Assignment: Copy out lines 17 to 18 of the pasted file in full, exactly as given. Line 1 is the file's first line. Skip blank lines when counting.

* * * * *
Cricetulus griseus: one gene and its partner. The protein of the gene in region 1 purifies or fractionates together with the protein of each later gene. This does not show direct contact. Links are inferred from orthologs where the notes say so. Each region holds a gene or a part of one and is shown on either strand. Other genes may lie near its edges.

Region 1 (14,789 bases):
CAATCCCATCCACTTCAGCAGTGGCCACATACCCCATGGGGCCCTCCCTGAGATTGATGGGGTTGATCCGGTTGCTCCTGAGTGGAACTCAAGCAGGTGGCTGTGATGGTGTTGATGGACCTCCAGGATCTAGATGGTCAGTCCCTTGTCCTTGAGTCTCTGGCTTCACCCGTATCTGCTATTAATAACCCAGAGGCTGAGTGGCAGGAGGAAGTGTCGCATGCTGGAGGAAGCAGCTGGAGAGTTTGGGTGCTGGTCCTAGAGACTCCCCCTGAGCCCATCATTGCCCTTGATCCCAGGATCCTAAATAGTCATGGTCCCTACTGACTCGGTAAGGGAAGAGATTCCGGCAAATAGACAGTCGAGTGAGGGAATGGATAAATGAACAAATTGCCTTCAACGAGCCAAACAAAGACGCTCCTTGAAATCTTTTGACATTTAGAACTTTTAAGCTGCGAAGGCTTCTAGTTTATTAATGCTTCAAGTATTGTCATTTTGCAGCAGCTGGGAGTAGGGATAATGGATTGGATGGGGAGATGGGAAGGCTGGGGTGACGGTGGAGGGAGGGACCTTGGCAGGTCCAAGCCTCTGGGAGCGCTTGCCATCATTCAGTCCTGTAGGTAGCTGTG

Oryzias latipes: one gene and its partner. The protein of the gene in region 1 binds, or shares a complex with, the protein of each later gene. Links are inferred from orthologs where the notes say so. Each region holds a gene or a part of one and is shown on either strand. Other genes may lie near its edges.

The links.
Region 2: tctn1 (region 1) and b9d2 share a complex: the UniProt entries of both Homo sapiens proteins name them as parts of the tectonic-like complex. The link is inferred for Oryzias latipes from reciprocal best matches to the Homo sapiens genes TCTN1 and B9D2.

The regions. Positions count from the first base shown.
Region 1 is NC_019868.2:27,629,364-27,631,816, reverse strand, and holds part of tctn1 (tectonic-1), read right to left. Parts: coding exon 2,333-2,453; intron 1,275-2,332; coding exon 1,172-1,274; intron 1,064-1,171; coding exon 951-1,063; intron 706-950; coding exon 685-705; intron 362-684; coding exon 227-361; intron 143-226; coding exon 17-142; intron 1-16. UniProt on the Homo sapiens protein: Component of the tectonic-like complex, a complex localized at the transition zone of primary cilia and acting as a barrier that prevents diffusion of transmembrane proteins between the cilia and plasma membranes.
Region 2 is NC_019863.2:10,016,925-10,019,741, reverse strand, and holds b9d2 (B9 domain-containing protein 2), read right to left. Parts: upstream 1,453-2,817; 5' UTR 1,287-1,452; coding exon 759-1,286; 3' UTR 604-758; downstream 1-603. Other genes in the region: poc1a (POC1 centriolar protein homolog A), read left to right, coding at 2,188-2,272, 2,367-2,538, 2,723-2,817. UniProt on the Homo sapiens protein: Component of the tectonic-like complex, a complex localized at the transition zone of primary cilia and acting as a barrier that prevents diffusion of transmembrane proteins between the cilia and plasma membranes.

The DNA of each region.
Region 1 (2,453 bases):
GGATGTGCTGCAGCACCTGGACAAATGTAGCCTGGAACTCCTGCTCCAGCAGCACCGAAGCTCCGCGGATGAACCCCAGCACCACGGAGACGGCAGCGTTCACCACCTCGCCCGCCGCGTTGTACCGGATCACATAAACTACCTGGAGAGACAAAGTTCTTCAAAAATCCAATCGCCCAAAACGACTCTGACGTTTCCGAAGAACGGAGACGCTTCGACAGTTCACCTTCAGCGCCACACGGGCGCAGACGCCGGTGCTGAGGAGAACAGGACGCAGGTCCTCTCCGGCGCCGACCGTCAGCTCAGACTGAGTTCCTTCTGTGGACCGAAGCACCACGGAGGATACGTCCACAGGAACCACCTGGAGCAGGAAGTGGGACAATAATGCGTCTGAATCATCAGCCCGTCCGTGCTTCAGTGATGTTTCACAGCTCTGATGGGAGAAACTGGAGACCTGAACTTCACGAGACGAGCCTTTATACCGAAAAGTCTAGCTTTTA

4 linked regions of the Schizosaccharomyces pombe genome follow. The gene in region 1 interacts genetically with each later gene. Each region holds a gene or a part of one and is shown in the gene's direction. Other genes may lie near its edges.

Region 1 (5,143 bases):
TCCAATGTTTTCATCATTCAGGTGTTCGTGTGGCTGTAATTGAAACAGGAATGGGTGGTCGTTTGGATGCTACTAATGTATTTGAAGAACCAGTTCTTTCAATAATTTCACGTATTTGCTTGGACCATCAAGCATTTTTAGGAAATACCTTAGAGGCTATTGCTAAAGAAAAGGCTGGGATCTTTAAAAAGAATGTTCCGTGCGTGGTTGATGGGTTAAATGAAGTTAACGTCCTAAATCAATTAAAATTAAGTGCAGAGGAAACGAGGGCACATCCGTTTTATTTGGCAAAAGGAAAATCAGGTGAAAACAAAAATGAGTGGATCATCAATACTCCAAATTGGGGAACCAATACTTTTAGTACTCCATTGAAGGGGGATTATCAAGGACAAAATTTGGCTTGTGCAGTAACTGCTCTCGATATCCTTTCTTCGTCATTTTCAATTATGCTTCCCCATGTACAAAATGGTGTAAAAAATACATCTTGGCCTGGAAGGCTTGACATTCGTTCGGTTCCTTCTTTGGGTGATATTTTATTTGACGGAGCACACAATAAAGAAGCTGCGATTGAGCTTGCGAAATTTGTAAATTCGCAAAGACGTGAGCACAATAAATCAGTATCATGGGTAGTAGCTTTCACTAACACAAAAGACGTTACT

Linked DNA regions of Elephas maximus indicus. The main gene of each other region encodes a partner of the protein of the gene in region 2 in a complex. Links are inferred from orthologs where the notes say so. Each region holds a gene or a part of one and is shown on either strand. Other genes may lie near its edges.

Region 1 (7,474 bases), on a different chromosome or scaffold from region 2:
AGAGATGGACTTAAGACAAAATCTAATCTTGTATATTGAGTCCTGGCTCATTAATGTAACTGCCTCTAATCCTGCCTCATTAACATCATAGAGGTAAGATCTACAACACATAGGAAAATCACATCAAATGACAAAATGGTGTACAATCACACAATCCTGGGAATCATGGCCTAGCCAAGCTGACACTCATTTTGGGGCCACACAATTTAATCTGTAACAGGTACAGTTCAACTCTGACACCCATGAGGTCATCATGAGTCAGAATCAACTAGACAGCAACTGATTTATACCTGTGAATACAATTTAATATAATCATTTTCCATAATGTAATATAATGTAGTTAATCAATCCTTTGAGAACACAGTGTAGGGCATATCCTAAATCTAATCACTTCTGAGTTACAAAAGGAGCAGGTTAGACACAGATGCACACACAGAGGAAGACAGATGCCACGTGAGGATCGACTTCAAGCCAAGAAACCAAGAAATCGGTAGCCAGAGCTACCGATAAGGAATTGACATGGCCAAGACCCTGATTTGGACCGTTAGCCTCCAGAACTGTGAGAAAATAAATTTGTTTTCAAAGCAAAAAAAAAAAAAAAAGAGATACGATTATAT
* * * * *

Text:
Region 1 (7,474 bases), on a different chromosome or scaffold from region 2:
AGAGATGGACTTAAGACAAAATCTAATCTTGTATATTGAGTCCTGGCTCATTAATGTAACTGCCTCTAATCCTGCCTCATTAACATCATAGAGGTAAGATCTACAACACATAGGAAAATCACATCAAATGACAAAATGGTGTACAATCACACAATCCTGGGAATCATGGCCTAGCCAAGCTGACACTCATTTTGGGGCCACACAATTTAATCTGTAACAGGTACAGTTCAACTCTGACACCCATGAGGTCATCATGAGTCAGAATCAACTAGACAGCAACTGATTTATACCTGTGAATACAATTTAATATAATCATTTTCCATAATGTAATATAATGTAGTTAATCAATCCTTTGAGAACACAGTGTAGGGCATATCCTAAATCTAATCACTTCTGAGTTACAAAAGGAGCAGGTTAGACACAGATGCACACACAGAGGAAGACAGATGCCACGTGAGGATCGACTTCAAGCCAAGAAACCAAGAAATCGGTAGCCAGAGCTACCGATAAGGAATTGACATGGCCAAGACCCTGATTTGGACCGTTAGCCTCCAGAACTGTGAGAAAATAAATTTGTTTTCAAAGCAAAAAAAAAAAAAAAAGAGATACGATTATAT